Ash, Goldenboy

Overseas, Ash would be touring in support of its recent best-of, Intergalactic Sonic 7"s, released in the U.K. in September. They'd be pushing their new single, "Envy" (also included on Intergalactic), which wonders what it would sound like if the Undertones heard the same symphony the Supremes did, with its cooing c'mon-babies and cut-throat chords. Over here, however, the group is still trying to get the word out about its last proper album, the sun-kissed Free All Angels, which hit stateside stores a year and change after it sprinted out of the gate across the Atlantic. Five singles from Free All Angels ("Burn Baby Burn," "Shining Light," "Sometimes," "Candy" and "There's a Star") ascended to the upper reaches of the U.K. charts, but in the United States, only "Burn Baby Burn" has had any real heat, and just enough to warm a two-person tent. Which is a shame, because Free All Angels is where pop, punk and perfection come together. "Shining Light" is radio-ready in the best way possible, three minutes of verse vs. chorus that stick in your head like autopsy photos. And that's just picking one out of the bunch; every track on the album is a potential hit. You can't say Ash isn't working hard to turn that potential into reality: Since the band's sure-shot set at South by Southwest in March, it's toured with everyone and anyone, from odd juxtapositions with Our Lady Peace to next-wave British invasions with Coldplay. They're taking a break from their current jaunt with Saves the Day--"Definitely the most compatible band we've toured with," singer-guitarist Tim Wheeler says--to play Texas, and Wheeler hints that they might be back again early next year with a very good and very big band he can't name that is probably even more compatible. Maybe that will finally push them over the top.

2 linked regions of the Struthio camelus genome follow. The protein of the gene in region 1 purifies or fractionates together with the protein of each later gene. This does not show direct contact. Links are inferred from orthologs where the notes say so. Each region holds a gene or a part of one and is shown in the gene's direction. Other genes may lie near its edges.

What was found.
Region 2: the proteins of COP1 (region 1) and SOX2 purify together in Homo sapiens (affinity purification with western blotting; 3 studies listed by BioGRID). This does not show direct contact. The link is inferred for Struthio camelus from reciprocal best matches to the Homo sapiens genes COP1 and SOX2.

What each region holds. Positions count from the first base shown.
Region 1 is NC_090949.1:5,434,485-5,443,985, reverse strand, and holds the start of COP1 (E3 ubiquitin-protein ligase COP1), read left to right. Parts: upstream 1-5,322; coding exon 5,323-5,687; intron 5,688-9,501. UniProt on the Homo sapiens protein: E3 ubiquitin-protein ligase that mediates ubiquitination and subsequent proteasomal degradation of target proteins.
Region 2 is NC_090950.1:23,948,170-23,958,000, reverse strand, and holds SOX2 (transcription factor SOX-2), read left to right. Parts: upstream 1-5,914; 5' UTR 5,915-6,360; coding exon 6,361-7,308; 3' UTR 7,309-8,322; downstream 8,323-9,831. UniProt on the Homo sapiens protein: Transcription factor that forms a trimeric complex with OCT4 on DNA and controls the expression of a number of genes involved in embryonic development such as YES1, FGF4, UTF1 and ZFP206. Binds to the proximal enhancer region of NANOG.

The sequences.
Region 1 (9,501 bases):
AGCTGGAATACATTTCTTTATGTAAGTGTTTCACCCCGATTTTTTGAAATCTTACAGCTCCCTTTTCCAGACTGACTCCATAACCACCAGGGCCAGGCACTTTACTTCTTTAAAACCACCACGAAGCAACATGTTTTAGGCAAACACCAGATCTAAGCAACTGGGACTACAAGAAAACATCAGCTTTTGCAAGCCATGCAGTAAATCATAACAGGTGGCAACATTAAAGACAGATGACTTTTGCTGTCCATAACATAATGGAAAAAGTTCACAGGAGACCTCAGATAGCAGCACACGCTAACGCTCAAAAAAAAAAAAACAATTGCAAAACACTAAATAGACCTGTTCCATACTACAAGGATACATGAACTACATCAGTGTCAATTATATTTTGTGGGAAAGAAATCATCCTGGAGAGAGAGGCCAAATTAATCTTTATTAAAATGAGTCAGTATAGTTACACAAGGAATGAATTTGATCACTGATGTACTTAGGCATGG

If Ash is fairly anonymous in America, singer-songwriter Shon Sullivan is practically invisible. Well, that's not quite true. A few people know who he is. Elliott Smith, for example: Smith asked Sullivan to join his band for his lengthy touring behind 2000's Figure 8, and Sullivan's skill at cello and guitar and piano earned him the nickname (and band name, as it turned out) Goldenboy. On Goldenboy's dazzling debut, Blue Swan Orchestra, Smith returns the favor, adding vocals to "Summertime." Which, more than likely, is why people will initially pick up the album. But if they come for Smith, they'll stay for Sullivan's sad-eyed singing and gorgeous and grand pop songs. And keep coming back.


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